On my way to work this morning, I was listening to Episode 46 of Late Night Linux. Among the many things the team discussed, Joe’s recent interview with author Vicky Brasseur was a hot topic of debate.
Vicky, or VM as she prefers to be called, has recently written a book about how to contribute to open source projects effectively. However, during the interview with Joe, some of LNL’s listeners noticed that VM was using a Mac OS.
It later transpired that VM had stopped using Linux due to her perception of Linux being a “hostile and arrogant UX” as shown in the Tweet below:
It’s crap like this that caused me to leave Linux (for macOS) after suffering through it as my daily operating system for 10 years.
I don’t have time for this shit, and neither does most of the rest of humanity. This is hostile and arrogant UX, pure and simple. pic.twitter.com/Tnz620xXVP
— VM (Vicky) Brasseur (@vmbrasseur) 26 August 2018
So this now begs the question:
How can a person who has literally written a book on contributing to open source projects not use Linux on their desktop?
This very subject was the topic of much debate within the LNL Telegram group; and I’ll give you the TL;DR upfront – I personally don’t care what OS someone uses, I think they can still contribute in a significant way.
The long-winded answer
Linux doesn’t exist purely on the desktop. Actually, the desktop is Linux’s least successful demographic, with servers being by far the most successful. I can be on a Windows PC, or a Mac, and still SSH in to my Linux server.
In this scenario, yes, I wouldn’t be running Linux on the desktop, but I am still running Linux.
Not only that, there are many development tools that are OS agnostic, or there are alternatives available. For example, Microsoft’s Visual Studio Code is available for Windows, Mac and Linux.
Not to mention there are open source applications that you can still use on proprietary operating systems; Firefox, Thunderbird, Chromium, LibreOffice, GIMP, Inkscape, VLC, Audacity, KeePass. The list is endless.
So you see, it’s quite trivial to be an open source advocate/contributor, yet still use a proprietary operating system.
So why not use Linux too?
I get it. A person is using a bunch of open source software, they’re contributing to it, they advocating it, so why not use it as their operating system? There are hundreds of potential answers to that question but some might be:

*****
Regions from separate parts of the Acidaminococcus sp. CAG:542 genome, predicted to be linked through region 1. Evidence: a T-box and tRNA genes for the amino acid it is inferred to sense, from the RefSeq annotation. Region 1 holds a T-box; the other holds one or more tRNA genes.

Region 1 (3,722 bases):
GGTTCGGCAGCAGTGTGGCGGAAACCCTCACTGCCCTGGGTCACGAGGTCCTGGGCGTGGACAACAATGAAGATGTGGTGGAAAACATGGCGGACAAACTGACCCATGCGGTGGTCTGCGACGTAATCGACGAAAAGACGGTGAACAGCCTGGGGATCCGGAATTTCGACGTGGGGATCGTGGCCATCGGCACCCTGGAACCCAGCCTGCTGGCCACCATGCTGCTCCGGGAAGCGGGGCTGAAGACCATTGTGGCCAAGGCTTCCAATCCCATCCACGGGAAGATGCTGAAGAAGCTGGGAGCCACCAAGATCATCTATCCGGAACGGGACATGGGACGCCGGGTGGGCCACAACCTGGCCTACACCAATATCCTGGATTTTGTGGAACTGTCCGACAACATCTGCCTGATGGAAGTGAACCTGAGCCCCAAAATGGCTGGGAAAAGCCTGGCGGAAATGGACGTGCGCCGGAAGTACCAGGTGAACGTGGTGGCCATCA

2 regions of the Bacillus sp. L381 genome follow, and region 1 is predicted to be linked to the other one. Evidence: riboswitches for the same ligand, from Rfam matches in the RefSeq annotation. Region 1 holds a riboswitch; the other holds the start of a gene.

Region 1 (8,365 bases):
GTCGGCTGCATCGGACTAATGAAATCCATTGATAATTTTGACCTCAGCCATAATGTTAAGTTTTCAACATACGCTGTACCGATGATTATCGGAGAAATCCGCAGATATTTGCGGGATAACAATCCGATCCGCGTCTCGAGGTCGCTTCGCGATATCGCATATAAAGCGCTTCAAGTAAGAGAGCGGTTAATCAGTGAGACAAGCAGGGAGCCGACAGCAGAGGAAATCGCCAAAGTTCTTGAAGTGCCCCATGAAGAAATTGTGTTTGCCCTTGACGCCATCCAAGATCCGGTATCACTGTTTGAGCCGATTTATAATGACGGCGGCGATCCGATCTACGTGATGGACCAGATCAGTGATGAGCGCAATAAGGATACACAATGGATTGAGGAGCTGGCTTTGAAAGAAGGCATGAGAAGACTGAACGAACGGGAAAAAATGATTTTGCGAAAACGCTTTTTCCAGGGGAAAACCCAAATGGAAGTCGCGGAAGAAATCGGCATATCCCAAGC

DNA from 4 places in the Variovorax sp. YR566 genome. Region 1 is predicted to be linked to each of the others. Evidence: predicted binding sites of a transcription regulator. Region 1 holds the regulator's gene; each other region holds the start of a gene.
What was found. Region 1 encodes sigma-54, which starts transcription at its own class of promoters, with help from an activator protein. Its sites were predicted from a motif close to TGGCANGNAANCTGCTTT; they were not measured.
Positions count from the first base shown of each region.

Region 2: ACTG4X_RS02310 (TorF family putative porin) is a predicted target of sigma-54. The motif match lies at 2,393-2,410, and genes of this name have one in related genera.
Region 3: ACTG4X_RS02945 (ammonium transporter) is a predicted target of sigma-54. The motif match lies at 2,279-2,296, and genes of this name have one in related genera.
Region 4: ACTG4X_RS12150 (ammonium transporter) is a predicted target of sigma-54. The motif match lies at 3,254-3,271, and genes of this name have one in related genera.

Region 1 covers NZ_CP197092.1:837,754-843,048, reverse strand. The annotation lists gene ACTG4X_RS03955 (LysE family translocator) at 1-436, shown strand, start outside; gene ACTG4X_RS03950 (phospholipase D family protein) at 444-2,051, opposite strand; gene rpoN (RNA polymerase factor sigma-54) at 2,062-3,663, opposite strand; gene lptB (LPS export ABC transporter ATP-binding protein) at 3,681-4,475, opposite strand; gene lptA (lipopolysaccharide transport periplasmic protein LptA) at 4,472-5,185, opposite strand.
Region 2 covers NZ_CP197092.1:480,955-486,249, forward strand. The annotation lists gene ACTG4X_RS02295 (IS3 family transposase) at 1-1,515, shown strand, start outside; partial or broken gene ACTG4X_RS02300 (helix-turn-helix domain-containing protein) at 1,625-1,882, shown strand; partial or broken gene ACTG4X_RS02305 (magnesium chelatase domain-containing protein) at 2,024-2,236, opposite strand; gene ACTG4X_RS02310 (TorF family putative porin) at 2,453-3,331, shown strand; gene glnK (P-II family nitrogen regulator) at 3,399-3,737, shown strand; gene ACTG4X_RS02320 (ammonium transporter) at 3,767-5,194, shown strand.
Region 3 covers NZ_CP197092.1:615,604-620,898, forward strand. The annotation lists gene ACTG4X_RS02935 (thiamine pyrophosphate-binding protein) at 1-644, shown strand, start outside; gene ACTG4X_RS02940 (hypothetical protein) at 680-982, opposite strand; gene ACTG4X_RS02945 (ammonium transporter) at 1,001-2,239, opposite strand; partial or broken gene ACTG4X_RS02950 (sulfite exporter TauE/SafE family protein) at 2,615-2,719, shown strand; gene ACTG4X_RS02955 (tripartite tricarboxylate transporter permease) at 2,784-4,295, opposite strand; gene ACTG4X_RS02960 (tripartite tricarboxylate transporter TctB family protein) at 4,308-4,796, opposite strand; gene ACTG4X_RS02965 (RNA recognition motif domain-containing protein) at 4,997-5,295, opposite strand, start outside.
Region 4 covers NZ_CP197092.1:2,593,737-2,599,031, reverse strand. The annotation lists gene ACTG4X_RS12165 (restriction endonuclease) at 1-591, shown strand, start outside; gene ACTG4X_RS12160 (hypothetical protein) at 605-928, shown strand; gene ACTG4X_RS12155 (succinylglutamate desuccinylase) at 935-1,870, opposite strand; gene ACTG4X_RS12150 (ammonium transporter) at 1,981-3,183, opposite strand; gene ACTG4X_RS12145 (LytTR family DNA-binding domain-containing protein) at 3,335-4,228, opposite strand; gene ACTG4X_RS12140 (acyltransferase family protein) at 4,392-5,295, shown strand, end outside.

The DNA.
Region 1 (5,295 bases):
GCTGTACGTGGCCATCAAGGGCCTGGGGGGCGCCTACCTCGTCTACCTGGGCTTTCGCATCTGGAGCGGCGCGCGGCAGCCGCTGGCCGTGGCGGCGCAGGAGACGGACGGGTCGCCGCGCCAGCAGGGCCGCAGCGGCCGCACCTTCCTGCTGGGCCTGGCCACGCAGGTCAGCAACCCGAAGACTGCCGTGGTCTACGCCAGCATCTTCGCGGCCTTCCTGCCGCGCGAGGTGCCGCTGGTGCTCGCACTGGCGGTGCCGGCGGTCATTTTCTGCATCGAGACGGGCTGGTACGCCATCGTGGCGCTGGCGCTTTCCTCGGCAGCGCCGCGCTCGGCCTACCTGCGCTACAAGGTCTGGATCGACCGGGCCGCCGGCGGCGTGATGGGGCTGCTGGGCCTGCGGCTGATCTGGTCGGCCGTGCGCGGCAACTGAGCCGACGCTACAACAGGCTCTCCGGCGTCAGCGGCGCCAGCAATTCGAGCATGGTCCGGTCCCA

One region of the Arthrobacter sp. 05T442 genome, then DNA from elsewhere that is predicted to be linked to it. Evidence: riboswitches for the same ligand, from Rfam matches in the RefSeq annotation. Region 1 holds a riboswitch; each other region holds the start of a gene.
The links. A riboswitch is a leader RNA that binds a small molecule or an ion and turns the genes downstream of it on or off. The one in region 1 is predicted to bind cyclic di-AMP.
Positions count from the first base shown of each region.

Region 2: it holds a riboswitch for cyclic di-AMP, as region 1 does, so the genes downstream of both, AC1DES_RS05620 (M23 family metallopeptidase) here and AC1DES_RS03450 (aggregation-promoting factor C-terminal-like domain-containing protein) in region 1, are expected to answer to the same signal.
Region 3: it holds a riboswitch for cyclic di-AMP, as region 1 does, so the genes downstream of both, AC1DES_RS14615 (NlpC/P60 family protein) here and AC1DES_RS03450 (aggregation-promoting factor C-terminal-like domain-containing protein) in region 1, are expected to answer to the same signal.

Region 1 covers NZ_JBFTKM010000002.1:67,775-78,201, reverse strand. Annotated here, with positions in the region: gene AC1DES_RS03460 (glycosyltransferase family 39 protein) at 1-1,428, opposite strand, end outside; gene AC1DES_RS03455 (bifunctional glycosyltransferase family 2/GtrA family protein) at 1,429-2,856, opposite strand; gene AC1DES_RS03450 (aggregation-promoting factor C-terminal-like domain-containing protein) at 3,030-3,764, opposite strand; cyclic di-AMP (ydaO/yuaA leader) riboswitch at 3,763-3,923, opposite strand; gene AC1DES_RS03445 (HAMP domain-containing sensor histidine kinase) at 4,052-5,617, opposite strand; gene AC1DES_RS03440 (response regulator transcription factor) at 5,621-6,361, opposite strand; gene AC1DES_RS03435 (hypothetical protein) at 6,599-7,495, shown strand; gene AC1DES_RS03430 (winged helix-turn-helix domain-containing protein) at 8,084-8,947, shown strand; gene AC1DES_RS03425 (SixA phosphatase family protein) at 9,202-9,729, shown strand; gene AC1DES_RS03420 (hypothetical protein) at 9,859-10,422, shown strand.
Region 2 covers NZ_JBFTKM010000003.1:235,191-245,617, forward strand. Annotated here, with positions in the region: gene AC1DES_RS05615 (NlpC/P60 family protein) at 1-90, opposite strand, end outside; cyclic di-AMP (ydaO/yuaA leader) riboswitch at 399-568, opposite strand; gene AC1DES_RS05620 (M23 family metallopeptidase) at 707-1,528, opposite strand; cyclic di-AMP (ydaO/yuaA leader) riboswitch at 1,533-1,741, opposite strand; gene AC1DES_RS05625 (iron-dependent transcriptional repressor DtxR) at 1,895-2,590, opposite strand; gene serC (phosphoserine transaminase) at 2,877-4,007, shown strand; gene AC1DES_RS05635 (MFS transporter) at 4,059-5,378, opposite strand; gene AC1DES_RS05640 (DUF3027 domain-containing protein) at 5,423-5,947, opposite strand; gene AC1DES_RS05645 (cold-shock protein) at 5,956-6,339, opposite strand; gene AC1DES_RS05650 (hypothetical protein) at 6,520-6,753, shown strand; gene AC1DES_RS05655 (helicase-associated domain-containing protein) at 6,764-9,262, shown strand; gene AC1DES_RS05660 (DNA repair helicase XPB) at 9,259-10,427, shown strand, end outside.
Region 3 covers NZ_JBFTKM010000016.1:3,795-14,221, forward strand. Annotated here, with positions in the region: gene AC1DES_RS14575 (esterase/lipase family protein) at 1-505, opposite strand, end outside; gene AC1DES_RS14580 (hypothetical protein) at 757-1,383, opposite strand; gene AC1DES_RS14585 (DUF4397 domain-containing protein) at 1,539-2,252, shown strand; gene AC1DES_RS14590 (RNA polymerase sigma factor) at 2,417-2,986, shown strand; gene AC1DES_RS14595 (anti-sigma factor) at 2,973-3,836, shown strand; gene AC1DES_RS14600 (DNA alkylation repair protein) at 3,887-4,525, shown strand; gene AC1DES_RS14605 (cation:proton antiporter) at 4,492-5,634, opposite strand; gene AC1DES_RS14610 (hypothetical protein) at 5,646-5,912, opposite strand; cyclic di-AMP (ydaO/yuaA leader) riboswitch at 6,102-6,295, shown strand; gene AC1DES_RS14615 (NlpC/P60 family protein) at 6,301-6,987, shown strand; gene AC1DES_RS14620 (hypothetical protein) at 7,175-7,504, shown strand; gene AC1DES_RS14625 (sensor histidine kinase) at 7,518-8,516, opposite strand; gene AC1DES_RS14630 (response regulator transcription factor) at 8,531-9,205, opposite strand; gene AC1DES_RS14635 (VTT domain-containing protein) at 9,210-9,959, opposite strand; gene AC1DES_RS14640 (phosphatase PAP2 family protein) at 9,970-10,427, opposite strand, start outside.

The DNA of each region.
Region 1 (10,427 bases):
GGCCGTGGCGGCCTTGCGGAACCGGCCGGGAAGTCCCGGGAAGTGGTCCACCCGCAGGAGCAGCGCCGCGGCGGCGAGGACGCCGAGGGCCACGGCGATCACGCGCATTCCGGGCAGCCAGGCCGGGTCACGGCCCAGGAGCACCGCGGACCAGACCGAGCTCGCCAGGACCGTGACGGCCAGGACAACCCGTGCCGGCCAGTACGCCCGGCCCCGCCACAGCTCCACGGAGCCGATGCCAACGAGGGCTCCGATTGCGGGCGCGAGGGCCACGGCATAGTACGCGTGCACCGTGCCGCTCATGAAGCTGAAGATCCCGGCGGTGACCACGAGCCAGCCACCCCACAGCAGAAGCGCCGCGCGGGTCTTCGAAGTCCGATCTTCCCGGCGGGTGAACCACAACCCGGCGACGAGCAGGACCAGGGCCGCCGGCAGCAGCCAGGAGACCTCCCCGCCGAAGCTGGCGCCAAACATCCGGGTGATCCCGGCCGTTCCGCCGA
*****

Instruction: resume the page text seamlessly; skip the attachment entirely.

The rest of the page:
- The person prefers the workflow of Windows/Mac.
- They have a particular piece of software that isn’t compatible with Linux, and they don’t want to dual-boot.
- More knowledge of other operating systems.
- Other operating systems may be easier to use.
- Etcetera, etcetera, etcetera.
Personally speaking, I stopped using Linux on the desktop for a few years when Ubuntu first migrated to Unity. Not because I hated Unity as such, but because I couldn’t find a workflow that worked well for me, so Windows was the better option.
You see, many people don’t want to go under the hood on their machine. They don’t care about the nuts and bolts. They just want an operating system that works well, then gets out of the way.
Whilst I’m technical, and enjoy playing around with this kind of thing, I am very much in the it must work camp for my daily driver. My X1 Carbon needs to work well, have a stable OS, and it needs to let me get my work done.
During this time however, I still used a number of open source applications (many are named above), and I still advocated the use of Linux on the desktop – hey, just because the workflow didn’t work for me, doesn’t mean it wouldn’t work for others.
Since 2012, when Ubuntu migrated to Unity, the MATE project has really matured and I’ve now found a workflow that works brilliantly for me, which has allowed me to return to the Linux desktop full time.
What about PR?
Let’s say that someone really prevalent in the open source community, like Alan Pope (community manager at Ubuntu), turns up to do a talk at a Linux conference, but decides to use Mac OS to run his presentation.
Now, if Alan was there in an official capacity, and was talking in such a way as to promote Ubuntu, then yes, I feel he should probably be using Ubuntu as his OS for that presentation.
However, if Alan was there to talk about how to effectively manage and grow a community, I don’t feel that he should be held to account for not using Ubuntu. As he’s not there to promote Ubuntu, he’s there to promote his community work. So why is his choice of OS relevant?
Note: This is purely hypothetical. I’m not implying that Alan Pope would ever turn up to a conference with Mac OS. But if he ever did, that’s his choice.
Let’s take that theory one step further – let’s say Alan turns up to do a talk about Ubuntu and he’s running Mac OS for his presentation, I’d be willing to bet my mortgage that he would get a lot of flack for it on social media.
However, if he turned up to that same conference running KDE Neon, I don’t think he would get anywhere near as much flack, if any at all. Now, some of you might say “yeah Kev, that’s because Neon is based on Ubuntu.” Right, I get that. But it’s based on Ubuntu. It’s not actually Ubuntu.
So if he’s there to promote Ubuntu, but is running an OS that is not Ubuntu (yes, it’s an open source OS, but it’s a different OS nevertheless), shouldn’t the same flame wars erupt by this rationale?
Personally, I feel that a lot of these conversations come from people who have a bias against a certain operating system for one reason or another; and I can see where those biases come from – privacy, security, lack of configurability, adverts in the OS etc.
But if someone wants to use a different OS to you, why should they be belittled for that choice if they’re still contributing to, and advocating, open source software.
Do you have to use an Open Source OS to be a FOSS contributor?
No. Absolutely not.
Those are just my own opinions though. Why not tell me yours in the comments section below?